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Re: UTF-8 - retrieving and displaying multibyte characters.

From: Chris Jones
Subject: Re: UTF-8 - retrieving and displaying multibyte characters.
Date: Sat, 06 Jun 2009 22:04:15 -0400
User-agent: Mutt/1.5.13 (2006-08-11)

On Sat, Jun 06, 2009 at 06:09:11PM EDT, Thomas Dickey wrote:
> On Sat, 6 Jun 2009, Chris Jones wrote:


> It's only minimal for the display (provided that the display uses
> POSIX characters ;-).
> I/O for UTF-8 does involve some changes...

When I found out that theoretically UTF-8 encoding can require as many
as 6 bytes and with most int's I've run across being 32 bits + getch()
and Co. returning an int, I started to think that I had had a bad case
of wishful thinking. 



> >int main(void)
> >{
> > initscr();
> > raw();
> > keypad(stdscr, TRUE);
> > uc = getch();

> getch() will return (in effect) bytes; UTF-8 is (except for 0-127) a
> multibyte code.

That's where I'm stumped. The first getch() in my example with the euro
symbol appears to return 0xE2, the first byte of the 3-byte sequence..
and that means that somewhere my U+20AC has already been converted
before this byte is retrieved by the user program.  

If I test the leading bits of the first retrieved byte, this tells me
that there follow another two bytes. But if I do a second getch() ..
this results in the code requesting I enter another character at the
terminal instead of retrieving the queued 0x82 .. 

I guess I badly need to study code that does it correctly.


> For reading UTF-8 you should be using wget_wch, which makes a
> distinction between characters and KEY_xxx codes.

After hours of googling with the wrong keywords, I found this:


Pity they don't provide sample/demo code that invokes all the functions.


> >I was naively expecting getch() to return 0xE282AC or maybe 0x20AC -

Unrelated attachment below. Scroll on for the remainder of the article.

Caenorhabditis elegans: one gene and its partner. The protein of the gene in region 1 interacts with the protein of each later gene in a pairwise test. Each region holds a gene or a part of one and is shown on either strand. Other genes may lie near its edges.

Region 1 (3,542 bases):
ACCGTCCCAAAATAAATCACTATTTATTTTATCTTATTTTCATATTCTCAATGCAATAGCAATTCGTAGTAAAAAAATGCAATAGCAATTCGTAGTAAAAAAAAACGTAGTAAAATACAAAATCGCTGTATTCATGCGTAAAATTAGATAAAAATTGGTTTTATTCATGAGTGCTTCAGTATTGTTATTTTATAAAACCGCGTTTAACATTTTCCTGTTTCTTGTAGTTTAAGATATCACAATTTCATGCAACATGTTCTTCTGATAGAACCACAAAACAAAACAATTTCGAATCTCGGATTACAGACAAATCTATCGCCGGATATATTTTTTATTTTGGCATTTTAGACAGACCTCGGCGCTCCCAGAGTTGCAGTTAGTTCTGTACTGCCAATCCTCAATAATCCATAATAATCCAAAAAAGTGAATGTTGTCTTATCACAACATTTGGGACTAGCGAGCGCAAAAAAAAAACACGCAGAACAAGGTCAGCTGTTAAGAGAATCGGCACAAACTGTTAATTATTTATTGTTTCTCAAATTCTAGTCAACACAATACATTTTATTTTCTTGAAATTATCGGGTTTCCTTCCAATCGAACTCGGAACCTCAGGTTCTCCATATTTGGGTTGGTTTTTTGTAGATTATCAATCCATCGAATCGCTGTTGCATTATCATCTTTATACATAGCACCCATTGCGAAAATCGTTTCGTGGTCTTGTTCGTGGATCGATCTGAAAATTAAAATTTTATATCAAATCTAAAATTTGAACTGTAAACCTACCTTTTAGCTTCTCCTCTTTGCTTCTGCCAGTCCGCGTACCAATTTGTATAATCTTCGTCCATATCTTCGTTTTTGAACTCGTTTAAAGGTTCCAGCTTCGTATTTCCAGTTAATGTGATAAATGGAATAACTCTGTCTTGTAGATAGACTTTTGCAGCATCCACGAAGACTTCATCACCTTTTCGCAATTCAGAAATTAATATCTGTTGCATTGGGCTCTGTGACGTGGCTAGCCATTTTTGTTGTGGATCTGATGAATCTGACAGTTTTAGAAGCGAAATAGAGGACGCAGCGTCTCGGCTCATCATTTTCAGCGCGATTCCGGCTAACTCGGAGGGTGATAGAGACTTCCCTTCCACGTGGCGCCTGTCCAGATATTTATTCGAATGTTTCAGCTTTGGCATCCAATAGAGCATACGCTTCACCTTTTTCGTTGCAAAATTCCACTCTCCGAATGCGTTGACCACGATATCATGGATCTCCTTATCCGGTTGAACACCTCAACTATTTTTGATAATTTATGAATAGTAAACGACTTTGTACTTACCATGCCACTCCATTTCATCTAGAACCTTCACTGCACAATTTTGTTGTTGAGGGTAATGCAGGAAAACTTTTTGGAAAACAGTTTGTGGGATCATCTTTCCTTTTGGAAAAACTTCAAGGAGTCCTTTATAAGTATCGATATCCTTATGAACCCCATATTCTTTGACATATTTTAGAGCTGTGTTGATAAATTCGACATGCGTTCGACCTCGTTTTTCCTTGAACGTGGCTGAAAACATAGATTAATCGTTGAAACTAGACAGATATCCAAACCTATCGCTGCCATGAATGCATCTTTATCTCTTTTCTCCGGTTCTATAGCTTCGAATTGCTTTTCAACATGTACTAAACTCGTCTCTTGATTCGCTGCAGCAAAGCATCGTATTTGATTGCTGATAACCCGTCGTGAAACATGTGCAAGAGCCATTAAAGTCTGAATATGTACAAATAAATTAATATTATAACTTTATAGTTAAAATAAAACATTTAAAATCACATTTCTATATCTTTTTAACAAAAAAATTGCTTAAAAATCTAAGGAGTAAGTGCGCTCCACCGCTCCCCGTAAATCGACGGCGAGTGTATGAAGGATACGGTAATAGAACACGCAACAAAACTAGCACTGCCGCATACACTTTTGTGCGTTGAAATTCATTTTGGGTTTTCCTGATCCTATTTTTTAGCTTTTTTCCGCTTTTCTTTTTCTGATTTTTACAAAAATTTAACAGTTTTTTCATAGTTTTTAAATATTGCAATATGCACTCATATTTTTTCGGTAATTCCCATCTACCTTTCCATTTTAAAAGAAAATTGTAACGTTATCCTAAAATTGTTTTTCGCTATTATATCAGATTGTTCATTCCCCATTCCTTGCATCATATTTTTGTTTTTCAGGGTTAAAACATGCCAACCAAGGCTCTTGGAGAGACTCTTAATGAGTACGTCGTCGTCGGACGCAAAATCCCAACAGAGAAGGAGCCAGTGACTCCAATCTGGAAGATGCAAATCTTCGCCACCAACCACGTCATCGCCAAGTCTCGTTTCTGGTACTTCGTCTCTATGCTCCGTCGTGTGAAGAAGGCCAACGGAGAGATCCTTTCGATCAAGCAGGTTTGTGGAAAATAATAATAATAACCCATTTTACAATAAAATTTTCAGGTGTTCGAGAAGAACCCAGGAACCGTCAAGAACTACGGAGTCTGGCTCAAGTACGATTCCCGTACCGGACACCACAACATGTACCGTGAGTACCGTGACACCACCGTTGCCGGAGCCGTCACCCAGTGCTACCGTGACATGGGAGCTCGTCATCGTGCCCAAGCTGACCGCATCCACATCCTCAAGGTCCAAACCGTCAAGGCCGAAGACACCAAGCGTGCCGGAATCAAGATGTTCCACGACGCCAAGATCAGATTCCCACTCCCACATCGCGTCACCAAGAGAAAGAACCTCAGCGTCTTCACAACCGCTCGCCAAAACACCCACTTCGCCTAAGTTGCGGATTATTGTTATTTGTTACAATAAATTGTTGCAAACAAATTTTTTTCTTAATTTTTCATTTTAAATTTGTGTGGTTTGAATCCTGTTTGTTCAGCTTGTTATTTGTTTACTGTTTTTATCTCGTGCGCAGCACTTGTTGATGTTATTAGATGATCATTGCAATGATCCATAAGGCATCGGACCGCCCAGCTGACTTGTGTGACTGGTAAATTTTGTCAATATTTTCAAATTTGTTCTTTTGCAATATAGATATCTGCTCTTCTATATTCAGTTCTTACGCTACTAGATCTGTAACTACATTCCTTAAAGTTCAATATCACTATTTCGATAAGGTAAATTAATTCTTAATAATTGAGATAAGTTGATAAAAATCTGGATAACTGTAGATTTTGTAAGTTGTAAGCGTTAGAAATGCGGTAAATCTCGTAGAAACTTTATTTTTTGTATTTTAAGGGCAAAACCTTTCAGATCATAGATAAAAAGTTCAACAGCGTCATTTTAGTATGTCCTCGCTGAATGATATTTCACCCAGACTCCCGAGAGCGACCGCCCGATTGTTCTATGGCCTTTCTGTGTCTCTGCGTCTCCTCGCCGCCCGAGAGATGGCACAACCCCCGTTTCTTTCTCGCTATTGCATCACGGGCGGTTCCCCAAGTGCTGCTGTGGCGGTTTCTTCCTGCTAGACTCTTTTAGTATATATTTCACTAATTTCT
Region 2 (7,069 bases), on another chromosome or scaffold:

> >since I have coded the raw() function.
> >
> >What happened to the other two bytes, and is there a way to retrieve
> >them?

> wget_wch will return the 3 bytes as one character.  wgetch will read
> each byte separately.

So there's something wrong either with my setting or with my testing or
maybe both.

As mentioned below wgetch() retrieves the first of the three bytes and
if I issue another, it doesn't bother to check if there are any more
bytes queued, it just prompts me again for more input at the terminal.

As to get_wch() or wget_wch() they hand my code the raw hexadecimal
keycode for U+20AC i.e. 0x20AC instead  of the UTF8-encoded 0xe282AC.

This is the '_' snippet I mentioned in my previous post:


int ct;
wint_t uc;

int main(int argc, char *argv[])
  setlocale(LC_ALL, "");
  keypad(stdscr, TRUE);
  ct = get_wch(&uc);
  mvprintw(24, 0, "Entered = %x ", uc);
  return 0;

When I respond via a Compose + E= to the get_wch() prompt, uc ends up
containing 0x20AC.

Of course, the code displays:

Entered = 20AC

.. which is what I'm asking but it would be more useful to be able to
display the <euro> symbol.


Looks like I need to encode the 0x20AC myself, and feed the outcome to a
print function that handles UTF-8.


> >Does anyone have some basic code available that demonstrates how I would
> >go about writing a program that might provide a dialog such as this:

> The 'A' test in ncurses' test/ncurses.c exercises wget_wch A =
> wide-character keyboard and mouse input test

Not sure I have this on debian "etch".

I found a directory full of sample/demo code in:


but I don't see much stuff that appears to be UTF-8 related.

Most of the C source is in .gz files and the configure and Makefile.in
are gunzipped as well. 

There is an ncurses.c.gz source file in that directory that's rather
huge - over 6000 lines and seems to have a lot of very useful stuff but
after gunzip'ing it, I tried to compile it and got about 20 screenfuls of
syntax errors.

Again this is debian "etch" and maybe I'm not even looking at the
correct file .. and then I don't even know if this source is meant to be
compiled and executed.



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